- Doxepin - Brand names: Adapin (Lotus Biochemical Corporation) and Sinequan (Pfizer Inc)

- Clomipramine - Brand names: Anafranil (Geneva Pharmaceuticals)

- Nortriptylene - Brand Names: Aventyl (Eli & Lilly) and Pamelor (Novartis Pharmaceuticals)

- Imipramine - Brand Names: Tofranil (Novartis Pharmaceuticals)

- Protriptyline - Brand Names: Vivactil (Merck & Co)

- Trimipramine - Brand Names: Surmontil (Wyeth-Ayerst Pharmaceuticals)

Monoamine Oxidase Inhibitors (MAOIs)

This type of medication works by inhibiting the activity of the enzyme monoamine oxidase, which in turn increases the levels of the neurotransmitters serotonin and norepinephrine. They are not prescribed as often as they used to be as the newer type of medication known as SSRIs have become more popular. MAOIs would usually be prescribed when other medications have proved ineffective. MAOIs can interact with foods containing tyramine and raise blood pressure; they can also interact unfavourably with many other drugs and over the counter preparations. Some MAOIs include:

- Isocarboxazid - Brand Name: Marplan (Oxford Pharmaceutical Services)

- Phenelzine - Brand Name: Nardil (Pfizer Inc)

- Tranylcypromine - Brand Name: Parnate (Glaxo Smith Kline)

Selective Serotonin Reuptake Inhibitors (SSRIs)

SSRIs work by selectively inhibiting the reuptake of the neurotransmitter serotonin in the brain so that levels of serotonin are increased. They are generally considered safer than other types. Side effects include nausea, anxiety, sleep disturbances and sexual dysfunction. They can also interact with other drugs. Some of the more commonly prescribed SSRIs include:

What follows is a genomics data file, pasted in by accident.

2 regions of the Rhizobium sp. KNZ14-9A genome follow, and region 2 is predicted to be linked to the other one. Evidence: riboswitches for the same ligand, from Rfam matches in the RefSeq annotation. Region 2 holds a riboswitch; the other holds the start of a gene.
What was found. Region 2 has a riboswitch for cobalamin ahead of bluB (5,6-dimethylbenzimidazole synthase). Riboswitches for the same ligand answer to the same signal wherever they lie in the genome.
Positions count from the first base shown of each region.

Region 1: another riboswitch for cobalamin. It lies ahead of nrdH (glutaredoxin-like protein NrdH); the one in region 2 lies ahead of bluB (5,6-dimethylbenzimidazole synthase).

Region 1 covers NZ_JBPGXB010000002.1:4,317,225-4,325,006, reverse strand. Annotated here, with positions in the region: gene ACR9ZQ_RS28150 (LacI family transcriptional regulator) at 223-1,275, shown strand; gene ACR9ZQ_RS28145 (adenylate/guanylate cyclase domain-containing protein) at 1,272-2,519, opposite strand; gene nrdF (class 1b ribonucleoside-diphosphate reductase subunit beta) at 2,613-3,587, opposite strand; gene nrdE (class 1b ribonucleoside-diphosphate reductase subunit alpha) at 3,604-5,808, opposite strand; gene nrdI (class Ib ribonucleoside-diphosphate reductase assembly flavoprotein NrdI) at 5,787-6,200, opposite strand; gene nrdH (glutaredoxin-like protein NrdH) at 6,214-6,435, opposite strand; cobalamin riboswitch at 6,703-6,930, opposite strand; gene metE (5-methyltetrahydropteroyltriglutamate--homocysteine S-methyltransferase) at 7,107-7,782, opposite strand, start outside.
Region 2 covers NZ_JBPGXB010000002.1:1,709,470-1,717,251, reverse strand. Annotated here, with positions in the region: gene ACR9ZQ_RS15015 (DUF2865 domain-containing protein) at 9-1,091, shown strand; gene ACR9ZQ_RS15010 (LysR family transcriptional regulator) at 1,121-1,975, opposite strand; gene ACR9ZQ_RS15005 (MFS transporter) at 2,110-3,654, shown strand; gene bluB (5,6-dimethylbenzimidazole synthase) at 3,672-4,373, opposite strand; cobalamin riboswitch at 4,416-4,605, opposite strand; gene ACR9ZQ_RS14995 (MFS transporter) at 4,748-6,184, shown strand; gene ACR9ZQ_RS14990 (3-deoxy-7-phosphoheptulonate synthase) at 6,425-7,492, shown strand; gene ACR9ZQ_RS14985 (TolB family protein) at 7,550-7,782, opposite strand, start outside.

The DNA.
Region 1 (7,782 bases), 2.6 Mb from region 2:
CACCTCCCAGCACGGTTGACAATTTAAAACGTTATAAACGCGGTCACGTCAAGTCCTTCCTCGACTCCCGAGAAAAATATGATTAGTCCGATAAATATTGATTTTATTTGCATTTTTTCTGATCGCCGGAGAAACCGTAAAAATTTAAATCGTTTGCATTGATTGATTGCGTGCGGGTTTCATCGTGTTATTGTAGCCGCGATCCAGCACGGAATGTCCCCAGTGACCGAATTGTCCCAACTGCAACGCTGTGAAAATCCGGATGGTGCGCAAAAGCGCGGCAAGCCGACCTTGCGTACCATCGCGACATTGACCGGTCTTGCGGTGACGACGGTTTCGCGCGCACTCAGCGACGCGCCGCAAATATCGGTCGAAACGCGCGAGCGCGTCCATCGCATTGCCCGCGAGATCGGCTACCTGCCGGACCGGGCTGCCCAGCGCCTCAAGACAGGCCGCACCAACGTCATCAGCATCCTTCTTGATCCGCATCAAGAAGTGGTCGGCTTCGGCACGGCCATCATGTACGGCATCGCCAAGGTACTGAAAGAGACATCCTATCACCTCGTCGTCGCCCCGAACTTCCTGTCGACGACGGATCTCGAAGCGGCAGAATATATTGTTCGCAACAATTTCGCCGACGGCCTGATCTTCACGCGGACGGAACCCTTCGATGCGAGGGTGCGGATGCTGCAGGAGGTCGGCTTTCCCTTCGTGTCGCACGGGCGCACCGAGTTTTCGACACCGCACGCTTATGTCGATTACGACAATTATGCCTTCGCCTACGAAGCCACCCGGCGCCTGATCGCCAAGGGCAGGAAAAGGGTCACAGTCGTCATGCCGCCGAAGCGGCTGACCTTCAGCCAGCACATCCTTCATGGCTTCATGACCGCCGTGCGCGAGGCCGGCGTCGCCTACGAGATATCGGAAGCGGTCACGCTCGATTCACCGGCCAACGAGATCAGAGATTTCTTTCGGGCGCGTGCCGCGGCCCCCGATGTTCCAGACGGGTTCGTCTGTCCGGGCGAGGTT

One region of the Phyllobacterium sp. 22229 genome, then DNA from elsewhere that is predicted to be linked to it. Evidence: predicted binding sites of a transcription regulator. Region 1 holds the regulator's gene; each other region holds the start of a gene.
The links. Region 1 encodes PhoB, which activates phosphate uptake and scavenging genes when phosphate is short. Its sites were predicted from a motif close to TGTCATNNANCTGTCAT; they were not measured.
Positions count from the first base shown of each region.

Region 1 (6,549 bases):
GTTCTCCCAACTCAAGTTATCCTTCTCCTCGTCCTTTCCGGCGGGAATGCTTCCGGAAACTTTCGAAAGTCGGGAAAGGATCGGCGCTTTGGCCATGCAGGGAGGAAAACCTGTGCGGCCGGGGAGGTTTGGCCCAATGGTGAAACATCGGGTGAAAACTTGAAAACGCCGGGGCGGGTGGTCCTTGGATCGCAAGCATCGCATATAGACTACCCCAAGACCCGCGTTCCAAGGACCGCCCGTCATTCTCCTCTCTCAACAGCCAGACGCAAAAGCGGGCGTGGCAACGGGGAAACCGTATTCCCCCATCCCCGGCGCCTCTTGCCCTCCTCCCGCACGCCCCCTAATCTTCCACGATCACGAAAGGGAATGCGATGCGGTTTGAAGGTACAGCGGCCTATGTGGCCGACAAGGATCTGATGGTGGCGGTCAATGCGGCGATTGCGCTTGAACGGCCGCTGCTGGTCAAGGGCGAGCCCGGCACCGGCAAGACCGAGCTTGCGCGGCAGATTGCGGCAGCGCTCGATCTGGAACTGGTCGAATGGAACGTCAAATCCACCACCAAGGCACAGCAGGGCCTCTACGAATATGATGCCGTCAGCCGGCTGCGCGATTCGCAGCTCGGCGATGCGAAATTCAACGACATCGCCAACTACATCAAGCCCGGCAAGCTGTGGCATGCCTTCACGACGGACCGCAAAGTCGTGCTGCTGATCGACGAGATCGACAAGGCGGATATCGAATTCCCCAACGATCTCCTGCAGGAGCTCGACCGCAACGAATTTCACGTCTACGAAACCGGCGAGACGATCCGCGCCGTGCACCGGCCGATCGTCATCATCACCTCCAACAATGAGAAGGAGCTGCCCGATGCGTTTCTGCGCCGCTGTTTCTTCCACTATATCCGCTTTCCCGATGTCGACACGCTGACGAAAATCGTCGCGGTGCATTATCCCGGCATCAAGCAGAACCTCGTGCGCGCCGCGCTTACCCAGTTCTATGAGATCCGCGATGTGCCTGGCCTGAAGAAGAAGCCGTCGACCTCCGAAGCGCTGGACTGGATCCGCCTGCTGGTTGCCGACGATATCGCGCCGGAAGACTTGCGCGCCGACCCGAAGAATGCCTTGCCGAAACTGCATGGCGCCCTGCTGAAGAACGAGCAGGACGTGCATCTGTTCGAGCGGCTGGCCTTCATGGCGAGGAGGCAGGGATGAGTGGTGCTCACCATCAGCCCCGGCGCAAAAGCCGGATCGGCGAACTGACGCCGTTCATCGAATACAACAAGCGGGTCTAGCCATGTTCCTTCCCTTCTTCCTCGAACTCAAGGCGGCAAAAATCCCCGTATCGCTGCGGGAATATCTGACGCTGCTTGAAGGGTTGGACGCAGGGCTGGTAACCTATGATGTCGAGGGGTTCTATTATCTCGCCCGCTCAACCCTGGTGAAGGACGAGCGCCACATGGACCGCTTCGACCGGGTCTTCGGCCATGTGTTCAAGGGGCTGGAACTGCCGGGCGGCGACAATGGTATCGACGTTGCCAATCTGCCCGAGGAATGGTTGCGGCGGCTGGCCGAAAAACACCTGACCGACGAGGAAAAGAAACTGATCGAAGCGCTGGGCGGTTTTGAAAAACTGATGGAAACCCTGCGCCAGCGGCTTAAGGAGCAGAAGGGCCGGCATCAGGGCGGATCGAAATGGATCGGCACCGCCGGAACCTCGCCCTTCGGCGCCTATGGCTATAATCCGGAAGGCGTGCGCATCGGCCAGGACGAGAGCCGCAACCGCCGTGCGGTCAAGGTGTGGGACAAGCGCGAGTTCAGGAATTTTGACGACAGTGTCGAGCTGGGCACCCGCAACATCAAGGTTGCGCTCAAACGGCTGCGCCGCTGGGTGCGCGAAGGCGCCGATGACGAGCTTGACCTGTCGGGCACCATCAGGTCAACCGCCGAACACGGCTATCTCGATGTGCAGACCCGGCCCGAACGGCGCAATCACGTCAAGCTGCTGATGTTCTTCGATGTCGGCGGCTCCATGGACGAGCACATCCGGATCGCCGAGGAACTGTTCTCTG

- Citalopram - Brand Name: Celexa (Forest Pharmaceuticals)

- Escitalopram - Brand Name: Lexapro (Forest Pharmaceuticals)

- Fluoextine - Brand Name: Prozac (Eli & Lilly)

- FLuvoxamine - Brand Name: Luvox (Solvay Pharmaceuticals)

- Paroxetine - Brand Name: Paxil (Glaxo Smith Kline)

- Setraline - Brand Name: Zoloft (Pfizer Inc)

Some other types of medication

There are other types of medication available for depression which are not included in the previous categories but which all work in various ways to alter the balance of chemicals in the brain to alleviate depression. For example:

- Bupropion - works by inhibiting the reuptake of both norepinephrine and dopamine. Often used to treat the type of depression known as Seasonal Affective Disorder (SAD), as well as ADHD and as part of a stopping smoking programme. Brand Name: Wellbutrin (Glaxo Smith Kline)

- Duloxetine - works by inhibiting the reuptake of both serotonin and noradrenaline (SNRI). Brand Name: Cymbalta (Eli & Lilly)

- Venlafaxine - Also an SNRI. Brand Name: Effexor (Wyeth-Ayerst Pharmaceuticals)